Nate:
a Boing Boing post by Cory Doctorow, 21 June 2008

In this Disney podcast, Chief Imagineer Marty Sklar enumerates Mickey’s 10 Commandments of Theme Park Design.MP3 Link(Thanks, Avi!)

Andy:
from "American Murder Mystery", by Hanna Rosin, Atlantic Monthly, July/August 2008

Falling crime rates have been one of the great American success stories of the past 15 years. New York and Los Angeles, once the twin capitals of violent crime, have calmed down significantly, as have most other big cities. Criminologists still debate why: the crack war petered out, new policing tactics worked, the economy improved for a long spell. Whatever the alchemy, crime in New York, for instance, is now so low that local prison guards are worried about unemployment.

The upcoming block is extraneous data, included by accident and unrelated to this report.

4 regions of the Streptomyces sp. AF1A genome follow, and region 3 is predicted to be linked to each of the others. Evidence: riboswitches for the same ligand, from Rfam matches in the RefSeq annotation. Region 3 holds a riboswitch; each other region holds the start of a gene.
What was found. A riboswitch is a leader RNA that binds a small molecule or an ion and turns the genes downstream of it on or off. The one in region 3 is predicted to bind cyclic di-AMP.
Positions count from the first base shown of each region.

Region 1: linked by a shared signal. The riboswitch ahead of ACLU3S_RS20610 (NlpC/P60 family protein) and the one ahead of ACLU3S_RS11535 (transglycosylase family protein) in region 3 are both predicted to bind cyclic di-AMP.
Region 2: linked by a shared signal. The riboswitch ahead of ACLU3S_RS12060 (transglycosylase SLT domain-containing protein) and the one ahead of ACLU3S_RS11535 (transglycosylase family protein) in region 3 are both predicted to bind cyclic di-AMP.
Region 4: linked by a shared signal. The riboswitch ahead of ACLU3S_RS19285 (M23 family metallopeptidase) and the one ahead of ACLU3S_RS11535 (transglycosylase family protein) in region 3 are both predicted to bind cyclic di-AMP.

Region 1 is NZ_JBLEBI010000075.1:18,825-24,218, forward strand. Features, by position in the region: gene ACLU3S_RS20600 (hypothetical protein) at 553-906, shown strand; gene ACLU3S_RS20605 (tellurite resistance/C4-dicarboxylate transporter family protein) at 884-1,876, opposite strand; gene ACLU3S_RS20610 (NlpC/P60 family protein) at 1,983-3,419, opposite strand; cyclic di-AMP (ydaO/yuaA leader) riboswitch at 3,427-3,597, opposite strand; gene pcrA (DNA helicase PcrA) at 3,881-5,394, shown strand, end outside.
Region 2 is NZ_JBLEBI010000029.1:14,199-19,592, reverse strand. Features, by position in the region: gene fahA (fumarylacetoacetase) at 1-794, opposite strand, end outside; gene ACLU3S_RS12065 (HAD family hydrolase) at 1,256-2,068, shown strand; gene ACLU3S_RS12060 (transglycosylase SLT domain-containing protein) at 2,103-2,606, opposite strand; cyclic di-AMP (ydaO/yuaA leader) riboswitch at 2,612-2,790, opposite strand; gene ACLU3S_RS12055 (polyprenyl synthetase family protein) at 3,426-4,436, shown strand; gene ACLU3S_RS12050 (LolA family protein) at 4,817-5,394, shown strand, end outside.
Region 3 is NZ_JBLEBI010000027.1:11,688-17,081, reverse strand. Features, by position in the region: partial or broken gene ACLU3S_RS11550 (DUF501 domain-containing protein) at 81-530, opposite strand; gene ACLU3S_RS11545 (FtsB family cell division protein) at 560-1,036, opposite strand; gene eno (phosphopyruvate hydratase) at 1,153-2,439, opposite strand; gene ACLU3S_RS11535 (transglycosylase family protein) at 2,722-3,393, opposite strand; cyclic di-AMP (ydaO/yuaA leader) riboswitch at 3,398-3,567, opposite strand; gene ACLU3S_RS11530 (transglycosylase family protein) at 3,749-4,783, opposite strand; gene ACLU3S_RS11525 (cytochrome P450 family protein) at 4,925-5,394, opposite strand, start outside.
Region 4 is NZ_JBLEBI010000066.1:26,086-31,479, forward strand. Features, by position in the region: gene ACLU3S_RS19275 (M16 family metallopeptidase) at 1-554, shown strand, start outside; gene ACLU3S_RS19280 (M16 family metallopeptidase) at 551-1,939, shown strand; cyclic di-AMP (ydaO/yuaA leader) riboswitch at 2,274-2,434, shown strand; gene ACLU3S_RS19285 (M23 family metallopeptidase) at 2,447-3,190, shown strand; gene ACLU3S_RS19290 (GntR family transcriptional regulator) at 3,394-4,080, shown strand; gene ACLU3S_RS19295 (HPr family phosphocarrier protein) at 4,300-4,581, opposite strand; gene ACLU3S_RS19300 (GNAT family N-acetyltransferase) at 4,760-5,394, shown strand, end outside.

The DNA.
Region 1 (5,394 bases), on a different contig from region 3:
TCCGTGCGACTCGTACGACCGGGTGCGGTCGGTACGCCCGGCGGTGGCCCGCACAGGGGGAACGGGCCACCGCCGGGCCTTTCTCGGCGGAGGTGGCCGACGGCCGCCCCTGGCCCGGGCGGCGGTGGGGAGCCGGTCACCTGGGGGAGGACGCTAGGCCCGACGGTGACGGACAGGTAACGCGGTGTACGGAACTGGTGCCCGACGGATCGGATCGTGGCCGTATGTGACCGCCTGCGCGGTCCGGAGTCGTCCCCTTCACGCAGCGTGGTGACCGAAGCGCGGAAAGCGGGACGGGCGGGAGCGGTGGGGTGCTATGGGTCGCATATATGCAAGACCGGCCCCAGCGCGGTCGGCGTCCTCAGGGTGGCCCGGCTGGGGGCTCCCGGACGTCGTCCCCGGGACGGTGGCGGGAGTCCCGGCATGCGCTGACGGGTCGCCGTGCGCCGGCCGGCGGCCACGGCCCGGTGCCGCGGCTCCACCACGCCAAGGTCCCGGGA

Lately, though, a new and unexpected pattern has emerged, taking criminologists by surprise. While crime rates in large cities stayed flat, homicide rates in many midsize cities (with populations of between 500,000 and 1 million) began increasing, sometimes by as much as 20percent a year. In 2006, the Police Executive Research Forum, a national police group surveying cities from coast to coast, concluded in a report called “A Gathering Storm” that this might represent “the front end … of an epidemic of violence not seen for years.” The leaders of the group, which is made up of police chiefs and sheriffs, theorized about what might be spurring the latest crime wave: the spread of gangs, the masses of offenders coming out of prison, methamphetamines. But mostly they puzzled over the bleak new landscape. According to FBI data, America’s most dangerous spots are now places where Martin Scorsese would never think of staging a shoot-out—Florence, South Carolina; Charlotte-Mecklenburg, North Carolina; Kansas City, Missouri; Reading, Pennsylvania; Orlando, Florida; Memphis, Tennessee.